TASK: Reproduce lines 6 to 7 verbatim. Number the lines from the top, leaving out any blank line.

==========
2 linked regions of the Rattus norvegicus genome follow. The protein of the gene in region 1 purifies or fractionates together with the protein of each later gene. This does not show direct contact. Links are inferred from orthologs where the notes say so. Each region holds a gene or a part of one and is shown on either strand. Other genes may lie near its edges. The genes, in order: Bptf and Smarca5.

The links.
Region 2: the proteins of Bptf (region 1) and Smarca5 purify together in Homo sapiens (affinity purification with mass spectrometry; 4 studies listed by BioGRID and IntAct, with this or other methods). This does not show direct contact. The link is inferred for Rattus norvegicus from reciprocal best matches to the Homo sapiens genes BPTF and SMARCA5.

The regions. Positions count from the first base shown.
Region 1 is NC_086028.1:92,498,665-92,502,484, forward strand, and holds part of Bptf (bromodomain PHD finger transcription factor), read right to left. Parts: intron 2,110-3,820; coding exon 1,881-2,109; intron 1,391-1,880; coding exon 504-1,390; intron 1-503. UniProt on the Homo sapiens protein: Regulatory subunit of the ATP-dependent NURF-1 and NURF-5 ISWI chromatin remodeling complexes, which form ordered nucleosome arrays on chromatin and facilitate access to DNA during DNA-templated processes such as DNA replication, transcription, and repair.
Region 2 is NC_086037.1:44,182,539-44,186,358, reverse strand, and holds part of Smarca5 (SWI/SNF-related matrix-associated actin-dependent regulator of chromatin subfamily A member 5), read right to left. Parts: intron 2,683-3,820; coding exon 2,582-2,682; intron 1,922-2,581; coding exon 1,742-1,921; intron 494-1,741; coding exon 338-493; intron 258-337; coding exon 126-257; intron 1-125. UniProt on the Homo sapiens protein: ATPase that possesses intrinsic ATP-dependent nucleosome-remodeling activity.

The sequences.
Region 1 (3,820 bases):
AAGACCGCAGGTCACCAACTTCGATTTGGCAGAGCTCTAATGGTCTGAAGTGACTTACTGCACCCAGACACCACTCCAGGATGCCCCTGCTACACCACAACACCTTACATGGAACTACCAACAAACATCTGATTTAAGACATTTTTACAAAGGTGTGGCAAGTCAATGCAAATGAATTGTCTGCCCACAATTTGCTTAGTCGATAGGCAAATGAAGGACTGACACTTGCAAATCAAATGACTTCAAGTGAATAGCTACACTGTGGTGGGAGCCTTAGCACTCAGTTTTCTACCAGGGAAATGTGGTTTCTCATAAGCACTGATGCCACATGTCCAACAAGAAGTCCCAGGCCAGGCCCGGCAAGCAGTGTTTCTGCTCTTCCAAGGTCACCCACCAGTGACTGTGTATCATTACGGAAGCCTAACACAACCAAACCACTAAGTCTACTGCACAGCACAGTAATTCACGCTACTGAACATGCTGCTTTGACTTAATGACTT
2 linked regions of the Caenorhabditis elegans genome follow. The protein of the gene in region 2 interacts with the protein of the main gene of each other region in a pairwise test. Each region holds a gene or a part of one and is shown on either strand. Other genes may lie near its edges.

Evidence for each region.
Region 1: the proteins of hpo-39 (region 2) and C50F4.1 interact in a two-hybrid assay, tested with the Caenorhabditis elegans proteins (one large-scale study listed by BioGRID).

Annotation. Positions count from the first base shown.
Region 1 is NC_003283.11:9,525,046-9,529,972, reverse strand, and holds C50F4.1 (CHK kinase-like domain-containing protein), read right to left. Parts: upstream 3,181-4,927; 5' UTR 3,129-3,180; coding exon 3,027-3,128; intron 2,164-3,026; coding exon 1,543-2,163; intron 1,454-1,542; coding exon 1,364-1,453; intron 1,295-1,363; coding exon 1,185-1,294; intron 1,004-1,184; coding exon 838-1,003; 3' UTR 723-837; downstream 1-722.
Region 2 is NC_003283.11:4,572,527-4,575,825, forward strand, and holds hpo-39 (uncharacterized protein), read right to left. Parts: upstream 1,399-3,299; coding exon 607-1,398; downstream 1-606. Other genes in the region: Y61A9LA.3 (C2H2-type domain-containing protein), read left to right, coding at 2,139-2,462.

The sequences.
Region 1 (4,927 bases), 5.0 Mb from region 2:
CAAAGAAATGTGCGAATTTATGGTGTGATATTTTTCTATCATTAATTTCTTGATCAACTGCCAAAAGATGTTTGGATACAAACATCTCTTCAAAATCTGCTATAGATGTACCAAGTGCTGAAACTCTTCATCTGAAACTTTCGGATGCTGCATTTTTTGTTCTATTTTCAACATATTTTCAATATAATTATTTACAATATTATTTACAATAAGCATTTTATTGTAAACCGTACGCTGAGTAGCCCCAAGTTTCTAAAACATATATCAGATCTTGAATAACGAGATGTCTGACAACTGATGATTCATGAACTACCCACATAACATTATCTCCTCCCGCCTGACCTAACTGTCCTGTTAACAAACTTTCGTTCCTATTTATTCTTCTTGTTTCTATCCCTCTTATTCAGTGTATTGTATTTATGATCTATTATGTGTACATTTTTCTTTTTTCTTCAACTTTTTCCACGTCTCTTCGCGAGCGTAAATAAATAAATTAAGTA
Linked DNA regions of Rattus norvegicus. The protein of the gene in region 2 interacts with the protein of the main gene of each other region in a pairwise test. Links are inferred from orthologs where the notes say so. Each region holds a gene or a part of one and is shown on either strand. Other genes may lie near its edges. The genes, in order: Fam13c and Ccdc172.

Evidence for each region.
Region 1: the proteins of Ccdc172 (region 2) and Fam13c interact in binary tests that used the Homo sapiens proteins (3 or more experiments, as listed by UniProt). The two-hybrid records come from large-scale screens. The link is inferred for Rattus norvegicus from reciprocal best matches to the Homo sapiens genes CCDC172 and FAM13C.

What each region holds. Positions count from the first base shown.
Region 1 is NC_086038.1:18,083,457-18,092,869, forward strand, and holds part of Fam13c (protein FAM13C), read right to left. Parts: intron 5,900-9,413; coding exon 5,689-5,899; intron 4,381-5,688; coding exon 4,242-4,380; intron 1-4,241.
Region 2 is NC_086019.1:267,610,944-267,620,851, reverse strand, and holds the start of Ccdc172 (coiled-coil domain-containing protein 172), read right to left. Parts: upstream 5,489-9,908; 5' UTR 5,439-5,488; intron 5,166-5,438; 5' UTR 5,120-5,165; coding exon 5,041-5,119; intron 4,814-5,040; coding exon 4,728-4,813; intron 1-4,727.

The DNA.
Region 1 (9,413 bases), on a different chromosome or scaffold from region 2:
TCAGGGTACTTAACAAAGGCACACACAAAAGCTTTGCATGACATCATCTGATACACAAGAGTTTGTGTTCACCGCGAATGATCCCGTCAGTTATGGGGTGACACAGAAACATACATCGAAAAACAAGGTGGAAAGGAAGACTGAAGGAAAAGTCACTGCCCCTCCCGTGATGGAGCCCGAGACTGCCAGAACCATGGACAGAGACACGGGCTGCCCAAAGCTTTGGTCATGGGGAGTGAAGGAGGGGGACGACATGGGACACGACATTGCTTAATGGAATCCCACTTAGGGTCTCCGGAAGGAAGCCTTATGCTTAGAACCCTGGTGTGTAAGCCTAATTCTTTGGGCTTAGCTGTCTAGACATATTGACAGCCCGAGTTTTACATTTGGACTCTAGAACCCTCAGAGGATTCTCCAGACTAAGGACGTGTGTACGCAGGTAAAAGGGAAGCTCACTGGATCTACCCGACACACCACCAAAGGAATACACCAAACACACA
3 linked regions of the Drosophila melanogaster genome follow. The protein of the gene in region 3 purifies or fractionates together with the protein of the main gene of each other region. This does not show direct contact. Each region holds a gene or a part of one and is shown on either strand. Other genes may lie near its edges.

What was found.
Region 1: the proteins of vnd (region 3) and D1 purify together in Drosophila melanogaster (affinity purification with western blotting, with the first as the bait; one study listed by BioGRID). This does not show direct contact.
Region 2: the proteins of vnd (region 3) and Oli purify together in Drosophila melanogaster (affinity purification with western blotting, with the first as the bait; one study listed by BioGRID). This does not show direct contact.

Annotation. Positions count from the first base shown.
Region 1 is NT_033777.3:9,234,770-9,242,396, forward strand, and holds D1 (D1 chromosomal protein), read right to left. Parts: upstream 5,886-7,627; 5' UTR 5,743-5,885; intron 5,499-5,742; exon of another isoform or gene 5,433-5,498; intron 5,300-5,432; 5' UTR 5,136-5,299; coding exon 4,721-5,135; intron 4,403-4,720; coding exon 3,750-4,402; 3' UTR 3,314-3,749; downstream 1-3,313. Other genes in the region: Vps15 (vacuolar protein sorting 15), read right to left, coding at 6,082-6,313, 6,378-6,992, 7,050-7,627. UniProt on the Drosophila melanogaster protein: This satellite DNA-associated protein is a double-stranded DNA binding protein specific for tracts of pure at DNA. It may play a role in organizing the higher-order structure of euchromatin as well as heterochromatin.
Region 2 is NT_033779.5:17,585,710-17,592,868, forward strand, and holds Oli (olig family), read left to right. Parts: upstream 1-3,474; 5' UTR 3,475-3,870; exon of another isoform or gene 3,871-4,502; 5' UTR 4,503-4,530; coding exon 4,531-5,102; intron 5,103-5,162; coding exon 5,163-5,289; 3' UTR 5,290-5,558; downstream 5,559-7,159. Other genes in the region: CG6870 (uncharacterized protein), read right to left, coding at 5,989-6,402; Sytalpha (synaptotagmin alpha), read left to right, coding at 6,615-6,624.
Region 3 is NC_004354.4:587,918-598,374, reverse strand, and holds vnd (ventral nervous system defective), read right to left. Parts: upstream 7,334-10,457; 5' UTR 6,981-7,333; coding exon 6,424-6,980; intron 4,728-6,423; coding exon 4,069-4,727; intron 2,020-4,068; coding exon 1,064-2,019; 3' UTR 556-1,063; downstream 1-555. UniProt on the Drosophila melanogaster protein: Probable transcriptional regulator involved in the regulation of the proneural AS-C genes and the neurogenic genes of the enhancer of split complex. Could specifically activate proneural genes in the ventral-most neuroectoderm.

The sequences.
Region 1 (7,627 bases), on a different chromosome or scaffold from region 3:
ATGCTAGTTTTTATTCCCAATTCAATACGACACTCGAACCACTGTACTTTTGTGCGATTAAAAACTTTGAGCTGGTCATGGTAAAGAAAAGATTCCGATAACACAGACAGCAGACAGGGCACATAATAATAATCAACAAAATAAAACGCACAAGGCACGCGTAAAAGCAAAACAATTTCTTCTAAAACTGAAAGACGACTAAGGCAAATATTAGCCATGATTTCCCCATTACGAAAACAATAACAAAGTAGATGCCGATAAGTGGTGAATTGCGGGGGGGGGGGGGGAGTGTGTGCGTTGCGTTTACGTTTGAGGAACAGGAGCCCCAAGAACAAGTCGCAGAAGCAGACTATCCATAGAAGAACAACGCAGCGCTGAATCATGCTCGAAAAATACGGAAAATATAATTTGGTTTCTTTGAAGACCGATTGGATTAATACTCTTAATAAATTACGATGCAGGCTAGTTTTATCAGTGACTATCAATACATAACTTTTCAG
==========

Region 2 is NC_086037.1:44,182,539-44,186,358, reverse strand, and holds part of Smarca5 (SWI/SNF-related matrix-associated actin-dependent regulator of chromatin subfamily A member 5), read right to left. Parts: intron 2,683-3,820; coding exon 2,582-2,682; intron 1,922-2,581; coding exon 1,742-1,921; intron 494-1,741; coding exon 338-493; intron 258-337; coding exon 126-257; intron 1-125. UniProt on the Homo sapiens protein: ATPase that possesses intrinsic ATP-dependent nucleosome-remodeling activity.

The sequences.